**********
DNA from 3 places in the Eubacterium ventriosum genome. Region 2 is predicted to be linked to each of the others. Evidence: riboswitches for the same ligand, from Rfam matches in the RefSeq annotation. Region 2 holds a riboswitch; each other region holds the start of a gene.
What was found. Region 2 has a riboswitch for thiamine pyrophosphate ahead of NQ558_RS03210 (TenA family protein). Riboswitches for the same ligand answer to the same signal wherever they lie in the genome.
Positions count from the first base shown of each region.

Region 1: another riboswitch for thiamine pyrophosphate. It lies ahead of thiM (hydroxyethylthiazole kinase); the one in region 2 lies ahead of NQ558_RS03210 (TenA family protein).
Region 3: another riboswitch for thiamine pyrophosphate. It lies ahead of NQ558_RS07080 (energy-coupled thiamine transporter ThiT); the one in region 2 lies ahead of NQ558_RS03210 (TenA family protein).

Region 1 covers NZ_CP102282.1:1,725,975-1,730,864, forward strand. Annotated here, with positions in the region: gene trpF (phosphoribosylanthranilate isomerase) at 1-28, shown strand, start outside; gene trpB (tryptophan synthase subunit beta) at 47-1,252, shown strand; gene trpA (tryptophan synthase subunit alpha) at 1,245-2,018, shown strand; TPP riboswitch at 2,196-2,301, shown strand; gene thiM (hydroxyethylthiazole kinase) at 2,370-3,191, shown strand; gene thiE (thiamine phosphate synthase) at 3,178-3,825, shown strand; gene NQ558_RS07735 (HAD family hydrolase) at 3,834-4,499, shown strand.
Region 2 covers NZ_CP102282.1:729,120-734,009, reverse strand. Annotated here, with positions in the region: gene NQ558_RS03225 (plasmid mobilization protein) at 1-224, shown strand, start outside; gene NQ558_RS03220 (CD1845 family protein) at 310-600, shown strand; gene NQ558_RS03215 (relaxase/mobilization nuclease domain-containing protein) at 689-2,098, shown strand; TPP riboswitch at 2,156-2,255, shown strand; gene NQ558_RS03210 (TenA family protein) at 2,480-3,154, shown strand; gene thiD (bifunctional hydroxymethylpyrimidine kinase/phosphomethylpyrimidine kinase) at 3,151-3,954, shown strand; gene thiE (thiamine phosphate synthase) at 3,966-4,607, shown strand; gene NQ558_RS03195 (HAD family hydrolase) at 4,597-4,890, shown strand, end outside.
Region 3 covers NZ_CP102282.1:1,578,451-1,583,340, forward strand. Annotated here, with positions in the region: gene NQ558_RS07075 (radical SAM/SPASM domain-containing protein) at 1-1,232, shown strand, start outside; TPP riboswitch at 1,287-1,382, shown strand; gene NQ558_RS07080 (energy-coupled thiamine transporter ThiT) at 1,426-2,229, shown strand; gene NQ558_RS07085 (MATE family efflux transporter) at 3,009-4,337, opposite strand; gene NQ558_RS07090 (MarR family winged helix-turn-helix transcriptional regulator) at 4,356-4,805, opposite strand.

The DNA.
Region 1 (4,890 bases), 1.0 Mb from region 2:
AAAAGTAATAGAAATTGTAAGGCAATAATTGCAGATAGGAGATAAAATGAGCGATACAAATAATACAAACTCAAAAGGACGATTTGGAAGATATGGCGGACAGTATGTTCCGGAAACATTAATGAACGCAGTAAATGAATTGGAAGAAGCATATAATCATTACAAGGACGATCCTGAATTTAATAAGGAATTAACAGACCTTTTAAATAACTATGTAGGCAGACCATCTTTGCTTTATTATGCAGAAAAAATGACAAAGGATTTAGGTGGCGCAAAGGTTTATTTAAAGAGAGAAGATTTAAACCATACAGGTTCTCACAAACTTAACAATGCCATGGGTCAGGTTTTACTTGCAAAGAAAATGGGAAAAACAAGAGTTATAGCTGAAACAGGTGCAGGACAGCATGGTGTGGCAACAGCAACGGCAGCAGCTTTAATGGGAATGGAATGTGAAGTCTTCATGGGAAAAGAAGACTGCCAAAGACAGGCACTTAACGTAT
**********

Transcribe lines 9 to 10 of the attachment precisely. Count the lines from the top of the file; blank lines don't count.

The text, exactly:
The DNA.
Region 1 (4,890 bases), 1.0 Mb from region 2: